Operators Of A Mental Health Provider Indicted On Health Care Fraud And Tax Evasion Charges
A federal grand jury sitting in Greensboro, North Carolina returned an indictment, which was unsealed today, charging the operators of a mental health provider with multiple crimes related to the submission of false claims to Medicaid and tax evasion, announced Principal Deputy Assistant Attorney General Richard E. Zuckerman and U.S. Attorney Matthew G.T. Martin for the Middle District of North Carolina.
Catinia Farrington and Haydn Thomas, both formerly of Durham, North Carolina, are charged with conspiracy to commit health care fraud, health care fraud, aggravated identity theft, and tax evasion. Thomas is also charged with one count of money laundering.
According to the indictment, Farrington owned Durham County Mental Health and Behavioral Health Services LLC (“DCMBHS”) in Durham, North Carolina. From 2011 through 2015, Farrington, along with Thomas, allegedly submitted thousands of false claims to Medicaid that resulted in Medicaid paying over $4 million to DCMBHS. During the relevant period, Thomas worked as an office manager for an oral surgeon. Thomas and Farrington allegedly obtained the Medicaid numbers of dental patients and then submitted false claims to Medicaid for mental health services that were not performed without the permission of the patients.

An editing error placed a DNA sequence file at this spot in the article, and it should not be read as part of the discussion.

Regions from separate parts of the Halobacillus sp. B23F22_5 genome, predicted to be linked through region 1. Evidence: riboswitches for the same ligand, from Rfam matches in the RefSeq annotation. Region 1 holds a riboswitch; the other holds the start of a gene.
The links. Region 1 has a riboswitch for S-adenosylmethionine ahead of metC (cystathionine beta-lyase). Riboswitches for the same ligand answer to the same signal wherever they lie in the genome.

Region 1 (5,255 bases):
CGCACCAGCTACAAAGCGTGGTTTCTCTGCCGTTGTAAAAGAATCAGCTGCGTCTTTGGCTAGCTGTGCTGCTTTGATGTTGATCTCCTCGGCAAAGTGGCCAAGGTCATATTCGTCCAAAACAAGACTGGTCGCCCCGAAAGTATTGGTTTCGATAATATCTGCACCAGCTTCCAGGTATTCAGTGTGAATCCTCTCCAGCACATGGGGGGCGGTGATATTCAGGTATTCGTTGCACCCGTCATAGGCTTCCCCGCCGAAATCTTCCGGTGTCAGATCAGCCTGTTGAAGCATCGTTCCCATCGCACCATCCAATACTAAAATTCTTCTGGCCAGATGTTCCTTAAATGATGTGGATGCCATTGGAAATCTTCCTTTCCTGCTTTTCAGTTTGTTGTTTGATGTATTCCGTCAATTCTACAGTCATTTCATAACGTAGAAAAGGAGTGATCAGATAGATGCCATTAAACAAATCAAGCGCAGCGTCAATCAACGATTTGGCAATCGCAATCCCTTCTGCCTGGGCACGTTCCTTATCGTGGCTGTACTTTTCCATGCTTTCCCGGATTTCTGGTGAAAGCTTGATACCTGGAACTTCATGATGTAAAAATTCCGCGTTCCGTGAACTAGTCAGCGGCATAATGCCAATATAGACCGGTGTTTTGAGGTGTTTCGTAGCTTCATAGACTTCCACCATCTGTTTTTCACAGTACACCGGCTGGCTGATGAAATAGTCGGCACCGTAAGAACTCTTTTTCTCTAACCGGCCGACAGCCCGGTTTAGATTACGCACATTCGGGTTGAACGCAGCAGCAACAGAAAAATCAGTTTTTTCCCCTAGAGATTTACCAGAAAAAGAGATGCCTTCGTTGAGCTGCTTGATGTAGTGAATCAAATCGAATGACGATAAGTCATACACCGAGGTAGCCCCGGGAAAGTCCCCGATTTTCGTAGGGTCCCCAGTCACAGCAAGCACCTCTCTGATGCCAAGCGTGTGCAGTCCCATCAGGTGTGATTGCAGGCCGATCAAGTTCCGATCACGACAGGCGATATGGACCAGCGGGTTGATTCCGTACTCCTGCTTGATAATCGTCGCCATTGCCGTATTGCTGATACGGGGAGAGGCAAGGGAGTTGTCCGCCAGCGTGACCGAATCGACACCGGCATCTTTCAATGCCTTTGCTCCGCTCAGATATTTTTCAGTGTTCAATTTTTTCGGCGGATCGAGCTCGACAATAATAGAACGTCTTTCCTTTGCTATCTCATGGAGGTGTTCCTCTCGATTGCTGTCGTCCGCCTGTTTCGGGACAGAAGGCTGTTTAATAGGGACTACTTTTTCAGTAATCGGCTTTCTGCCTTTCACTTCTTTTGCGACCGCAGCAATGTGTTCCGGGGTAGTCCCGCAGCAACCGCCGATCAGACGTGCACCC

The indictment further alleges that Farrington and Thomas diverted millions of dollars from DCMBHS for their own personal use and evaded income taxes by, among other things, transferring money to various business bank accounts and paying personal expenses from the business bank accounts.
If convicted, Farrington and Thomas face a statutory maximum of 10 years in prison for each count of health care fraud, 10 years in prison for conspiracy to commit health care fraud, two years in prison for each count of aggravated identity theft, and five years in prison for each count of tax evasion. Farrington and Thomas also face a period of supervised release, restitution, and monetary penalties. An indictment is an accusation. A defendant is presumed innocent unless and until proven guilty.
Principal Deputy Assistant Attorney General Zuckerman and United States Attorney Martin commended special agents of the Internal Revenue Service, the U.S. Department of Health and Human Service, Office of Inspector General, and the Medicaid Investigations Division of the North Carolina Attorney General’s Office (MID), who conducted the investigation, and Assistant United States Attorney Robert Hamilton, Trial Attorney Mara Strier of the Tax Division, and Special United States Attorney Michael Heavner MID, who are prosecuting the case.